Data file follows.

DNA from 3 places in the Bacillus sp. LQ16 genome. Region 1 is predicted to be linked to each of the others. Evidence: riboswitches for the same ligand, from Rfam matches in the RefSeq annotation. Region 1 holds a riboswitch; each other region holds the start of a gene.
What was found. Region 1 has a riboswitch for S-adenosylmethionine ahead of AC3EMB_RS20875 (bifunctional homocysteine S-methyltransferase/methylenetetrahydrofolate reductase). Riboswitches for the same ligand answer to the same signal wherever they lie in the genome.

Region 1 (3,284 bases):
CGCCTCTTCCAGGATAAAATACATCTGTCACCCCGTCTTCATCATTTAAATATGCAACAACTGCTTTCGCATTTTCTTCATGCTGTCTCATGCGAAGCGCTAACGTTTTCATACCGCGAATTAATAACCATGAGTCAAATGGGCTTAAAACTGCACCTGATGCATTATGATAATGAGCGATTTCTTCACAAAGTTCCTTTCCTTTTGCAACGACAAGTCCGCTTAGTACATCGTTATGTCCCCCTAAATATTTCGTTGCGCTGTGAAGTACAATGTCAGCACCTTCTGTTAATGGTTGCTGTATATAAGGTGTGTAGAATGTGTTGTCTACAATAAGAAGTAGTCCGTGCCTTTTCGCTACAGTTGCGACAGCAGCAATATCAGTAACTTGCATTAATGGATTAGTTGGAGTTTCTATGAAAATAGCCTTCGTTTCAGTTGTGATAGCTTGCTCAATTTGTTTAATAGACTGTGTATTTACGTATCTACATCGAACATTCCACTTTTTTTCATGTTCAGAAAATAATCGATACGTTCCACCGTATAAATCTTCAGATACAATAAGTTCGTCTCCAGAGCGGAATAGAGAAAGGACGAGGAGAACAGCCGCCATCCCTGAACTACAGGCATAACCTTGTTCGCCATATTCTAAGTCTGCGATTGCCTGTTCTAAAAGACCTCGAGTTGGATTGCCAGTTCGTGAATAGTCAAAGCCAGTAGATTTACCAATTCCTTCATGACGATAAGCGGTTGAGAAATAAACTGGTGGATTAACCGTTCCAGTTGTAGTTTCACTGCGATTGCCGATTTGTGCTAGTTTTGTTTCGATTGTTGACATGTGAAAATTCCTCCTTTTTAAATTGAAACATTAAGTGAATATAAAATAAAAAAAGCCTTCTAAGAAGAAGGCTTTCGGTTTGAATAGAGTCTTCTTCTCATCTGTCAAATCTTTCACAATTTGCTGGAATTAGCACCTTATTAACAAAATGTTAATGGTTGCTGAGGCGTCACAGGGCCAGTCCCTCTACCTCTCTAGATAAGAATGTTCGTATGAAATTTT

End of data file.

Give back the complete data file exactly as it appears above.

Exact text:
DNA from 3 places in the Bacillus sp. LQ16 genome. Region 1 is predicted to be linked to each of the others. Evidence: riboswitches for the same ligand, from Rfam matches in the RefSeq annotation. Region 1 holds a riboswitch; each other region holds the start of a gene.
What was found. Region 1 has a riboswitch for S-adenosylmethionine ahead of AC3EMB_RS20875 (bifunctional homocysteine S-methyltransferase/methylenetetrahydrofolate reductase). Riboswitches for the same ligand answer to the same signal wherever they lie in the genome.

Region 1 (3,284 bases):
CGCCTCTTCCAGGATAAAATACATCTGTCACCCCGTCTTCATCATTTAAATATGCAACAACTGCTTTCGCATTTTCTTCATGCTGTCTCATGCGAAGCGCTAACGTTTTCATACCGCGAATTAATAACCATGAGTCAAATGGGCTTAAAACTGCACCTGATGCATTATGATAATGAGCGATTTCTTCACAAAGTTCCTTTCCTTTTGCAACGACAAGTCCGCTTAGTACATCGTTATGTCCCCCTAAATATTTCGTTGCGCTGTGAAGTACAATGTCAGCACCTTCTGTTAATGGTTGCTGTATATAAGGTGTGTAGAATGTGTTGTCTACAATAAGAAGTAGTCCGTGCCTTTTCGCTACAGTTGCGACAGCAGCAATATCAGTAACTTGCATTAATGGATTAGTTGGAGTTTCTATGAAAATAGCCTTCGTTTCAGTTGTGATAGCTTGCTCAATTTGTTTAATAGACTGTGTATTTACGTATCTACATCGAACATTCCACTTTTTTTCATGTTCAGAAAATAATCGATACGTTCCACCGTATAAATCTTCAGATACAATAAGTTCGTCTCCAGAGCGGAATAGAGAAAGGACGAGGAGAACAGCCGCCATCCCTGAACTACAGGCATAACCTTGTTCGCCATATTCTAAGTCTGCGATTGCCTGTTCTAAAAGACCTCGAGTTGGATTGCCAGTTCGTGAATAGTCAAAGCCAGTAGATTTACCAATTCCTTCATGACGATAAGCGGTTGAGAAATAAACTGGTGGATTAACCGTTCCAGTTGTAGTTTCACTGCGATTGCCGATTTGTGCTAGTTTTGTTTCGATTGTTGACATGTGAAAATTCCTCCTTTTTAAATTGAAACATTAAGTGAATATAAAATAAAAAAAGCCTTCTAAGAAGAAGGCTTTCGGTTTGAATAGAGTCTTCTTCTCATCTGTCAAATCTTTCACAATTTGCTGGAATTAGCACCTTATTAACAAAATGTTAATGGTTGCTGAGGCGTCACAGGGCCAGTCCCTCTACCTCTCTAGATAAGAATGTTCGTATGAAATTTT